“I think a lot of men are threatened,” Vava is categorical. “Very few men can stand up to a strong opinionated woman. And I think for me, over time, I have definitely earned my stripes.
“I know what seriousness is and I know a man who is not serious. I am very comfortable in my own skin. A lot of men are like, ‘What am I going to do for this woman? She is opinionated. Pays her rent. Doing her own thing. She is a brand. How the hell do you control this one? She is untamable.’”
Vava says relationships are not about how you tame someone, but how you cohesively build a unit that works together. “I have given up on the male situation in this country.”
In one roller banner in Vava’s office, there is a picture of her dressed-down — purple headscarf, oversize jacket, white scarf around her neck — morphing with farmers, smack in the middle of a coffee farm.
It is a far cry from the all made-up Vava that is behind the desk in a fitting red number, jewelry and braided mohawk.
When I jest Vava, while pointing at the banner, telling her Mr Right could be under some Arabica bush, in Ruiru’s red earth, she bursts out laughing.
“The situation with men, and this is not just me talking, I have heard this from other professional women: there are very few men who can stand up to us. And when you are a strong or powerful woman, you need a man who understands that and tones you down.
“When you go home, you also want to take care of someone. Kenyan men are spoiled. I blame it on their mothers who do not kick them out of their houses early so they can fend for themselves.”
Vava’s official title is Chief Coffaholic. She points out that she likes her “coffee black and strong. I am a dark roast coffee drinker. No sugar, no milk”.
Then she clarifies, laughing, that her drink-preference does not mirror her date-preference. Vava’s life is about kicking.
Like, for instance, jump-kicking glass ceilings. She never had a mentor when she was starting out. People did not take her seriously. Others told her that her coffee thing was a hobby. She was called nuts by some men.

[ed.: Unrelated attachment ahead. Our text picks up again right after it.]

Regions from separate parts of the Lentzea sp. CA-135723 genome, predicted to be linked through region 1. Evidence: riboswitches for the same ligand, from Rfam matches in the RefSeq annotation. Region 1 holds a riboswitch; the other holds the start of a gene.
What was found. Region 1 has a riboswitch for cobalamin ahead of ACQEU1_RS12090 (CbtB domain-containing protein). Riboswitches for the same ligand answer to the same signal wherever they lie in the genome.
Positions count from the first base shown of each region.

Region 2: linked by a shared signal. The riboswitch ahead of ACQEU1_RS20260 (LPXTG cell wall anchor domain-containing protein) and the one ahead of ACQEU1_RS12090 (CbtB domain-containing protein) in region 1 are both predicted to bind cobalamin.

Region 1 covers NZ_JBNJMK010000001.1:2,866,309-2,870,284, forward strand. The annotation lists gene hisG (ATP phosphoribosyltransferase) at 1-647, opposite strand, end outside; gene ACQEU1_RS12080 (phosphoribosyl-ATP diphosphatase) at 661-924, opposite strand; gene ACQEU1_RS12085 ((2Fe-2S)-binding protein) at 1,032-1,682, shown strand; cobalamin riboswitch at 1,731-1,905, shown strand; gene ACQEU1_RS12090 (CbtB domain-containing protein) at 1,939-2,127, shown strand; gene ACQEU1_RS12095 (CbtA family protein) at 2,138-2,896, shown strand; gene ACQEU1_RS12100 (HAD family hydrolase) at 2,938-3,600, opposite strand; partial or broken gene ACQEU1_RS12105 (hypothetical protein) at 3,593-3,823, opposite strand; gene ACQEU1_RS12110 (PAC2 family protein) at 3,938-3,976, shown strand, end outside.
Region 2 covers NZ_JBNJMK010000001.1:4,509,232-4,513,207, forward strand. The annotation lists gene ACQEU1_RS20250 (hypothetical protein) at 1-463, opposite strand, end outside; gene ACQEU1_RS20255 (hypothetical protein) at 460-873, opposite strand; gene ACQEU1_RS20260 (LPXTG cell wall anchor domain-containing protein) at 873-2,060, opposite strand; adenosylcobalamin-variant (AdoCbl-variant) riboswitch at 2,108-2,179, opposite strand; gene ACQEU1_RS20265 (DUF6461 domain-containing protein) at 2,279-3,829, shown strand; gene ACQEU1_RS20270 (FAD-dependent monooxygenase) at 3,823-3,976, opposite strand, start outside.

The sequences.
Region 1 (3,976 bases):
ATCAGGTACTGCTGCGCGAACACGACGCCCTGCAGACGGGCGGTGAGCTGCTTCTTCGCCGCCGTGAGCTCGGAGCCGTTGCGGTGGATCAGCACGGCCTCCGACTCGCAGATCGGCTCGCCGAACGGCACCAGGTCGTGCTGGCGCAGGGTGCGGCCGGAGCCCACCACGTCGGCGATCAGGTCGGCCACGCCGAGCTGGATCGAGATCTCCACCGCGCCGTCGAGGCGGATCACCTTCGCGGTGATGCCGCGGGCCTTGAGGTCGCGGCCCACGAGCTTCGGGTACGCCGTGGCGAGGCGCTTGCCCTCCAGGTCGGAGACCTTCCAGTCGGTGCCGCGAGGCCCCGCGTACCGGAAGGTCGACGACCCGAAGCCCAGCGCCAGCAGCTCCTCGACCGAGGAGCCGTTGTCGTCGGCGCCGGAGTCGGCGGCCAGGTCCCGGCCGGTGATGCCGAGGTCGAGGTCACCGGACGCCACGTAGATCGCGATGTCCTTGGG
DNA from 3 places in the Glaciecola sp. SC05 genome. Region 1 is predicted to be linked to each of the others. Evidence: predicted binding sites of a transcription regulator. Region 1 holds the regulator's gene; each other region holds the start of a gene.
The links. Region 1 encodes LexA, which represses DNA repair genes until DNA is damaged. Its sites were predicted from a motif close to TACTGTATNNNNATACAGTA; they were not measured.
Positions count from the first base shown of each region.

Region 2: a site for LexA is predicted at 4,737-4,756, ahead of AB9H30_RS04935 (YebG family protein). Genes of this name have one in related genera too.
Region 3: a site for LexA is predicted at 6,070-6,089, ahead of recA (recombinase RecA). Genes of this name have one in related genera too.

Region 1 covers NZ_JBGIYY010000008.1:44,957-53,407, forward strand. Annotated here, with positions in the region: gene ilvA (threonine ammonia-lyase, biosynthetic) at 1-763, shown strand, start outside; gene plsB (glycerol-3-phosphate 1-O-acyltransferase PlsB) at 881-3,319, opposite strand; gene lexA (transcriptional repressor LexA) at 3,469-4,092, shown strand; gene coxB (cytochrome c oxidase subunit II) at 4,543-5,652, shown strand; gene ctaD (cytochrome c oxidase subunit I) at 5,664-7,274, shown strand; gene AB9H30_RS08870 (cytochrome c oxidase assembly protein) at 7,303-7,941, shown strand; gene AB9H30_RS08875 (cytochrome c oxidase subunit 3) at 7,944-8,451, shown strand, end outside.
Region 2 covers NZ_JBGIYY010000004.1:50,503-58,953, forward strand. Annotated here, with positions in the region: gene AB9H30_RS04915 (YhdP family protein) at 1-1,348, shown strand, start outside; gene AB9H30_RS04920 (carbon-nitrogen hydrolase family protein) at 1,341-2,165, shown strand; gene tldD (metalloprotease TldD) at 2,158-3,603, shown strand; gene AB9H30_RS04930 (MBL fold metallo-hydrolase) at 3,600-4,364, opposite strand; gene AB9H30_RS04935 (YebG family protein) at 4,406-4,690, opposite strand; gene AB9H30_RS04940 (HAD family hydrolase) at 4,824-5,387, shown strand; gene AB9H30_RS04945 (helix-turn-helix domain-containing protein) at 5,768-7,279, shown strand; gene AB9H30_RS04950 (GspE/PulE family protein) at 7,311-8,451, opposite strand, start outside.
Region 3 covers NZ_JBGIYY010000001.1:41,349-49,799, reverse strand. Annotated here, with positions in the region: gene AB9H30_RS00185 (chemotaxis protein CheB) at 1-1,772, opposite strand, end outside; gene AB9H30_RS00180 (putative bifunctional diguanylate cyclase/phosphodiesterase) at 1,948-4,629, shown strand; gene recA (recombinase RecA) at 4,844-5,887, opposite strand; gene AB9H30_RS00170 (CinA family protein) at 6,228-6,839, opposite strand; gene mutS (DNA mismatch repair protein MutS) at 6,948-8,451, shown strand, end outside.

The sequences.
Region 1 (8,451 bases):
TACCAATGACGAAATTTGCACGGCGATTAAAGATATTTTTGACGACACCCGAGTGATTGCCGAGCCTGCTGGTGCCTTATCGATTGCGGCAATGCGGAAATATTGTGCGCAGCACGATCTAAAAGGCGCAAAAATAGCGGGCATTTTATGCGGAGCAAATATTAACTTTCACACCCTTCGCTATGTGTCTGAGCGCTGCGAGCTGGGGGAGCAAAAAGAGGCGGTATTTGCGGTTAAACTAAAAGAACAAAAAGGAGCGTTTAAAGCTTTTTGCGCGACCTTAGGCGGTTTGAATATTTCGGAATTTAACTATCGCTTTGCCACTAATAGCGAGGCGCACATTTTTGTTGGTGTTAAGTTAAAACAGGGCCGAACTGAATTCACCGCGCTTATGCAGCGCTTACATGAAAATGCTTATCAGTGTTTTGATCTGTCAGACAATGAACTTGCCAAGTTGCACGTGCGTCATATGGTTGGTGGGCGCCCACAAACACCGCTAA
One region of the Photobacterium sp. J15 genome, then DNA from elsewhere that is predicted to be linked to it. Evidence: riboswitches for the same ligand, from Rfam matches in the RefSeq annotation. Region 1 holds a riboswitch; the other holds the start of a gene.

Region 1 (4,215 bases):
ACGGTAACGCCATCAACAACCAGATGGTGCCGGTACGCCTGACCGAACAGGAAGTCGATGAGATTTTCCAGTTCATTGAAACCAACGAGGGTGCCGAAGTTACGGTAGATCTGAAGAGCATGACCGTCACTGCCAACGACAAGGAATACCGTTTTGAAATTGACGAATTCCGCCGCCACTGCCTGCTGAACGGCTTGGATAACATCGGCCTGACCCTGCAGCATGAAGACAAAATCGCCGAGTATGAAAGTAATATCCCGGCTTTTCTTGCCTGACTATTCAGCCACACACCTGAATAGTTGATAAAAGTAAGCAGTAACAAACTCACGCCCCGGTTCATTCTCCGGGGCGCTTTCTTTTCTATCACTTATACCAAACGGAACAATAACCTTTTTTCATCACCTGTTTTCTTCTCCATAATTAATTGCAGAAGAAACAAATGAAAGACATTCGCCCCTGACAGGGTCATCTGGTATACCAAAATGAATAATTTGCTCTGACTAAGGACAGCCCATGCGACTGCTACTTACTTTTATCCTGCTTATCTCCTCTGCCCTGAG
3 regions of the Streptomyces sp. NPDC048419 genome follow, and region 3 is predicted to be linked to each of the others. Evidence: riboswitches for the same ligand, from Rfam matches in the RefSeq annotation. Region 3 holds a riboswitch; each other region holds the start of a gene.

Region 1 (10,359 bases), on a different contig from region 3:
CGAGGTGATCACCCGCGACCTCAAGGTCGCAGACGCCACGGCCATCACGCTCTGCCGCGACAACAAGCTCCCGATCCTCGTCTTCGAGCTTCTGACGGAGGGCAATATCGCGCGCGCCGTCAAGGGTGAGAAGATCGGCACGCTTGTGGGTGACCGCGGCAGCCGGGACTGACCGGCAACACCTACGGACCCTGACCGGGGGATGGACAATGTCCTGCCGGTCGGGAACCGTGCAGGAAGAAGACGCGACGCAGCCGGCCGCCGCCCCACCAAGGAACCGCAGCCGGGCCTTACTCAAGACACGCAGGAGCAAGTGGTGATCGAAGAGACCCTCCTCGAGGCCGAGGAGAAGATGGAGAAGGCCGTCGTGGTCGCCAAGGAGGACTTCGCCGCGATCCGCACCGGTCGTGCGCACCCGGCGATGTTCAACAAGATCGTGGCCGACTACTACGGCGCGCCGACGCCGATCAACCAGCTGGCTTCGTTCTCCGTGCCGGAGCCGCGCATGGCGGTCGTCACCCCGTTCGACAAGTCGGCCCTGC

“Women hear all kinds of things. I have heard some people say I am being funded by a rich Mzungu. No, I do not have a sponsor.
“Making it in entrepreneurship depends on how you handle stuff. Do not take things to heart. Start wherever.
“I started out with a couple of coffee sacks. I roasted and tasted it myself. And you want to know where I got my initial capital? From three friends, family and fools!
“There are investors, mostly men, who approach women entrepreneurs on the basis of other things.
“Being a woman in this space, you should know how far you are willing to go with some things. I have heard some remarking, ‘You’re beautiful: why are you still looking for money?’ And I am like, puh-lease.”
Many start-ups are fraught with mistakes. Some are basic boo-boos. Others are Himalayan blunders. Vava’s advice to entrepreneurs is they should take caution, but still take risks.
“Why are there so many women selling clothes and shoes? Let’s think outside shoe boxes.
“I read somewhere that being an entrepreneur is like straddling a lion while everyone else is watching. And they are saying how great you are at riding this lion.
“But you’re screaming inside, ‘Oh my God, how do I tame this lion?’ You are freaking out, but people do not see it.”
On the issue of cartels in the black gold sector, Vava has a different perspective. “I would not call them cartels.”
She says the cartel word has been bandied about in reference to multinationals.
“Thing is, these big boys come to Kenya and set up shop with a lot more money and better infrastructure. They have more efficient systems of running things.
“But at the same time, given that coffee is a heavily-regulated crop, it has not left any smallholder farmer any opportunity to be a part of this. I think the frustration is what has led some farmers to uproot their coffee bushes.
“I do not think the Coffee Act favours smallholder farmers. For the longest time, until certain farmers and co-operative socities were allowed to get certain licenses to directly trade, some matters were the preserve of the financial muscled, who controlled the market.”
At the tail end of the interview, I inquire about Vava’s motto. She creases up as she answers. It is not a dictum with the word coffee thrown in for the zing.
It is a get-up-and-go kind of maxim. And it is as pithy a motto as they come: “Get s**t done.”